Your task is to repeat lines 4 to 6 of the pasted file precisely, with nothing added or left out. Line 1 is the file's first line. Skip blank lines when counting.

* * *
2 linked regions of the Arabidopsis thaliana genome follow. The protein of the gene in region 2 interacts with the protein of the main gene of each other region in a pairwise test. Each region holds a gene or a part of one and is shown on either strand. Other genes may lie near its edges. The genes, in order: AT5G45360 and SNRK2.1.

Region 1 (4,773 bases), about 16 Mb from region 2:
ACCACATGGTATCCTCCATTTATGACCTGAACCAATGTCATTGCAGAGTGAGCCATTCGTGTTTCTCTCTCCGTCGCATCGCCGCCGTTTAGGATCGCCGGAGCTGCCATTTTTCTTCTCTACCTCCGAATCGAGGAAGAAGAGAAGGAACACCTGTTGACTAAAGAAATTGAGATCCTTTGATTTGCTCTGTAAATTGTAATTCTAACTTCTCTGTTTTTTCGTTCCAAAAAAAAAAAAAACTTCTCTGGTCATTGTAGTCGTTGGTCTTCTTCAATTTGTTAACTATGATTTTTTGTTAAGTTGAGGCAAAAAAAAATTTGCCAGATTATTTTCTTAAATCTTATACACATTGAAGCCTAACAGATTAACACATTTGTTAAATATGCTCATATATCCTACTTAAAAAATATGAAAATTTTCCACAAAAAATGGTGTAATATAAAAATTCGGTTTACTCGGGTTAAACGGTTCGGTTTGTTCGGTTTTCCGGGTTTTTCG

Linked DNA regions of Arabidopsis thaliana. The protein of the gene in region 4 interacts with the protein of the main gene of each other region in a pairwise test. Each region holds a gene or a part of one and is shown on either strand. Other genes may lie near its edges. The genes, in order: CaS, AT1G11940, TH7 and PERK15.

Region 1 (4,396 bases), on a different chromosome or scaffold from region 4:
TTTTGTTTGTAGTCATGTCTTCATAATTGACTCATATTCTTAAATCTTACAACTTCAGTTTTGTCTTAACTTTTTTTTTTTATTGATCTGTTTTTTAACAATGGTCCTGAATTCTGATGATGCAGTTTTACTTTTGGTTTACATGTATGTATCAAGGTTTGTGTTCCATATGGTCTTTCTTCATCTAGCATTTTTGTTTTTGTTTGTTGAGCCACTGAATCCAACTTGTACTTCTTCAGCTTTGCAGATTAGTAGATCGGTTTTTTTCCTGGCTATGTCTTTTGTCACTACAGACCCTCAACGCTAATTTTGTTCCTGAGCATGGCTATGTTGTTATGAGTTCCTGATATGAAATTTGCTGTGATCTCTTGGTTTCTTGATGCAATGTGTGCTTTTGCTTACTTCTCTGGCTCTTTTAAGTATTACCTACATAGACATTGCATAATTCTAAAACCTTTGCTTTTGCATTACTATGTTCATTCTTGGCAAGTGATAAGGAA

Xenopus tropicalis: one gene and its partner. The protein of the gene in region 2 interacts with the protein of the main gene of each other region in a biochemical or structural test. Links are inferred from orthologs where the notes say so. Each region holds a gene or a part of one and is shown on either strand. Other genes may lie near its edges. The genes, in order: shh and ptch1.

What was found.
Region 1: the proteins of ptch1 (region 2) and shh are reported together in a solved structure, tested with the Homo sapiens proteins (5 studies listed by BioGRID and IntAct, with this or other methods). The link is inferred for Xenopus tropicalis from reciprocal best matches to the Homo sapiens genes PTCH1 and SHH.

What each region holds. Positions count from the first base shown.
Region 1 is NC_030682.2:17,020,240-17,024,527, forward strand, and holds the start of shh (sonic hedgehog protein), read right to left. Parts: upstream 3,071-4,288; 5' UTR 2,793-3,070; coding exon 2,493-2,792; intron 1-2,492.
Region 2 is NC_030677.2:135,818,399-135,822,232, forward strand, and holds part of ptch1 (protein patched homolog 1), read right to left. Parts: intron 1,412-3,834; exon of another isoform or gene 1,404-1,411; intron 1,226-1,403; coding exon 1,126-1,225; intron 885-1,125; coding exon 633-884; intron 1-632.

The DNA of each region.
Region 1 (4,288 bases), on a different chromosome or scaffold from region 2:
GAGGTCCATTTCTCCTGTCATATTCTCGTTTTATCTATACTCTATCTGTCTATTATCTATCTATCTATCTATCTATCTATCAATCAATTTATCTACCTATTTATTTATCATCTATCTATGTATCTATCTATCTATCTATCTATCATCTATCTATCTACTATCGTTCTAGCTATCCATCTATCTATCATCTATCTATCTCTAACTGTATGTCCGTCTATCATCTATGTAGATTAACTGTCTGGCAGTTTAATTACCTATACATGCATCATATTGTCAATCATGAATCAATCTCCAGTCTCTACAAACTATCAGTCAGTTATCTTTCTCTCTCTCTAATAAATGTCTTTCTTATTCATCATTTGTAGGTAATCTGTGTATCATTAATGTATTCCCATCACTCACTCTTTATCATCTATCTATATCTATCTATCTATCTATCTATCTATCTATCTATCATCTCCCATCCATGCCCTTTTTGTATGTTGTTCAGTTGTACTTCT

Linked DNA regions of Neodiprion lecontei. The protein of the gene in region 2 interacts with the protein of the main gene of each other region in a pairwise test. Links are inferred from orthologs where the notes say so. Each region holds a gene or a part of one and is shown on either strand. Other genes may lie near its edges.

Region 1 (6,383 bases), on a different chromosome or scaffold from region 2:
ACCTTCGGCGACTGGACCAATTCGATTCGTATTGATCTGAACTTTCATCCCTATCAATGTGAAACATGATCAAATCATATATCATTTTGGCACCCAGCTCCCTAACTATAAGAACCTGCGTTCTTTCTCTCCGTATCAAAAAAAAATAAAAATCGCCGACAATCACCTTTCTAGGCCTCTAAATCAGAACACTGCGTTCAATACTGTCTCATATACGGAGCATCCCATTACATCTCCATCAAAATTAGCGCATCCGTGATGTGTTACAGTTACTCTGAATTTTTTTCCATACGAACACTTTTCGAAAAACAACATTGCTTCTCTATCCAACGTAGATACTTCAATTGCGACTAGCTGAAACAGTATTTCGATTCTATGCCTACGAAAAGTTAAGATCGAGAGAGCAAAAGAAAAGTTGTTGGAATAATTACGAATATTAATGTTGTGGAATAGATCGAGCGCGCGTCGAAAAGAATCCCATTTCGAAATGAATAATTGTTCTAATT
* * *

Linked DNA regions of Arabidopsis thaliana. The protein of the gene in region 4 interacts with the protein of the main gene of each other region in a pairwise test. Each region holds a gene or a part of one and is shown on either strand. Other genes may lie near its edges. The genes, in order: CaS, AT1G11940, TH7 and PERK15.

Region 1 (4,396 bases), on a different chromosome or scaffold from region 4:
TTTTGTTTGTAGTCATGTCTTCATAATTGACTCATATTCTTAAATCTTACAACTTCAGTTTTGTCTTAACTTTTTTTTTTTATTGATCTGTTTTTTAACAATGGTCCTGAATTCTGATGATGCAGTTTTACTTTTGGTTTACATGTATGTATCAAGGTTTGTGTTCCATATGGTCTTTCTTCATCTAGCATTTTTGTTTTTGTTTGTTGAGCCACTGAATCCAACTTGTACTTCTTCAGCTTTGCAGATTAGTAGATCGGTTTTTTTCCTGGCTATGTCTTTTGTCACTACAGACCCTCAACGCTAATTTTGTTCCTGAGCATGGCTATGTTGTTATGAGTTCCTGATATGAAATTTGCTGTGATCTCTTGGTTTCTTGATGCAATGTGTGCTTTTGCTTACTTCTCTGGCTCTTTTAAGTATTACCTACATAGACATTGCATAATTCTAAAACCTTTGCTTTTGCATTACTATGTTCATTCTTGGCAAGTGATAAGGAA